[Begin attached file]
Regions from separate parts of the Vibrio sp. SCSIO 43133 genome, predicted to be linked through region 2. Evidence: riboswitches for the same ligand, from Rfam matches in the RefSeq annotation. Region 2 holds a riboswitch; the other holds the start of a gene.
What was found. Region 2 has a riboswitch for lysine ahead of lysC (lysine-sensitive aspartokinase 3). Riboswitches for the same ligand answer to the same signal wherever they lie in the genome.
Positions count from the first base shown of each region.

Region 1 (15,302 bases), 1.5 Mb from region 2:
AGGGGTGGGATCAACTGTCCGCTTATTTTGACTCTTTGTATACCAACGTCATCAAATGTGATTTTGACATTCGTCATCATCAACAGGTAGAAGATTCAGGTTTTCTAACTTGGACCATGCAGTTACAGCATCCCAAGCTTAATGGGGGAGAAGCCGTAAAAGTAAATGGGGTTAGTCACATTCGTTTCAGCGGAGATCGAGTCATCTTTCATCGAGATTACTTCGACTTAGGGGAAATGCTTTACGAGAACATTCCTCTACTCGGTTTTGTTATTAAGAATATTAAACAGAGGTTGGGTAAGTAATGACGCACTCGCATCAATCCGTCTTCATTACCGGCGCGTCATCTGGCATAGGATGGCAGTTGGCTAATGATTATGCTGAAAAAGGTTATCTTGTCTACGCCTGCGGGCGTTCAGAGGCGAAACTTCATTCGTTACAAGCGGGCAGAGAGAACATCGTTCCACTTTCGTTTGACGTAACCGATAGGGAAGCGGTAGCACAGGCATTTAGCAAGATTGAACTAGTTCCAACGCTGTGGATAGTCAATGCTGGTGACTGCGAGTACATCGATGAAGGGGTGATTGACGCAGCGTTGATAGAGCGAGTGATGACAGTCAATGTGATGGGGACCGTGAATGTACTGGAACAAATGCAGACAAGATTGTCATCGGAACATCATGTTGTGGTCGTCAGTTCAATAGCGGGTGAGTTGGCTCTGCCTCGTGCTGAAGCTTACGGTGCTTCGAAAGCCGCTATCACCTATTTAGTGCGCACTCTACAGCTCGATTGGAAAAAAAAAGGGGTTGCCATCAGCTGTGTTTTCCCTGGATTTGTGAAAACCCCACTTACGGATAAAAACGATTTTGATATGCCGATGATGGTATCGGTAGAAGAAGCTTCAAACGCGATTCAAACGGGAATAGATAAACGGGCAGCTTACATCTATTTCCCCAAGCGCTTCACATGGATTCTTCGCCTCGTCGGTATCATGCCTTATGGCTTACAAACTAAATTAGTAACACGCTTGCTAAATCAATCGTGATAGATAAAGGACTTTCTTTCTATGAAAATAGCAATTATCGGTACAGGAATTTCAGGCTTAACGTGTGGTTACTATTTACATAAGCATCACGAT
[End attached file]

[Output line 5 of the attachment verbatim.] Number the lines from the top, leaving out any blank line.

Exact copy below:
AGGGGTGGGATCAACTGTCCGCTTATTTTGACTCTTTGTATACCAACGTCATCAAATGTGATTTTGACATTCGTCATCATCAACAGGTAGAAGATTCAGGTTTTCTAACTTGGACCATGCAGTTACAGCATCCCAAGCTTAATGGGGGAGAAGCCGTAAAAGTAAATGGGGTTAGTCACATTCGTTTCAGCGGAGATCGAGTCATCTTTCATCGAGATTACTTCGACTTAGGGGAAATGCTTTACGAGAACATTCCTCTACTCGGTTTTGTTATTAAGAATATTAAACAGAGGTTGGGTAAGTAATGACGCACTCGCATCAATCCGTCTTCATTACCGGCGCGTCATCTGGCATAGGATGGCAGTTGGCTAATGATTATGCTGAAAAAGGTTATCTTGTCTACGCCTGCGGGCGTTCAGAGGCGAAACTTCATTCGTTACAAGCGGGCAGAGAGAACATCGTTCCACTTTCGTTTGACGTAACCGATAGGGAAGCGGTAGCACAGGCATTTAGCAAGATTGAACTAGTTCCAACGCTGTGGATAGTCAATGCTGGTGACTGCGAGTACATCGATGAAGGGGTGATTGACGCAGCGTTGATAGAGCGAGTGATGACAGTCAATGTGATGGGGACCGTGAATGTACTGGAACAAATGCAGACAAGATTGTCATCGGAACATCATGTTGTGGTCGTCAGTTCAATAGCGGGTGAGTTGGCTCTGCCTCGTGCTGAAGCTTACGGTGCTTCGAAAGCCGCTATCACCTATTTAGTGCGCACTCTACAGCTCGATTGGAAAAAAAAAGGGGTTGCCATCAGCTGTGTTTTCCCTGGATTTGTGAAAACCCCACTTACGGATAAAAACGATTTTGATATGCCGATGATGGTATCGGTAGAAGAAGCTTCAAACGCGATTCAAACGGGAATAGATAAACGGGCAGCTTACATCTATTTCCCCAAGCGCTTCACATGGATTCTTCGCCTCGTCGGTATCATGCCTTATGGCTTACAAACTAAATTAGTAACACGCTTGCTAAATCAATCGTGATAGATAAAGGACTTTCTTTCTATGAAAATAGCAATTATCGGTACAGGAATTTCAGGCTTAACGTGTGGTTACTATTTACATAAGCATCACGAT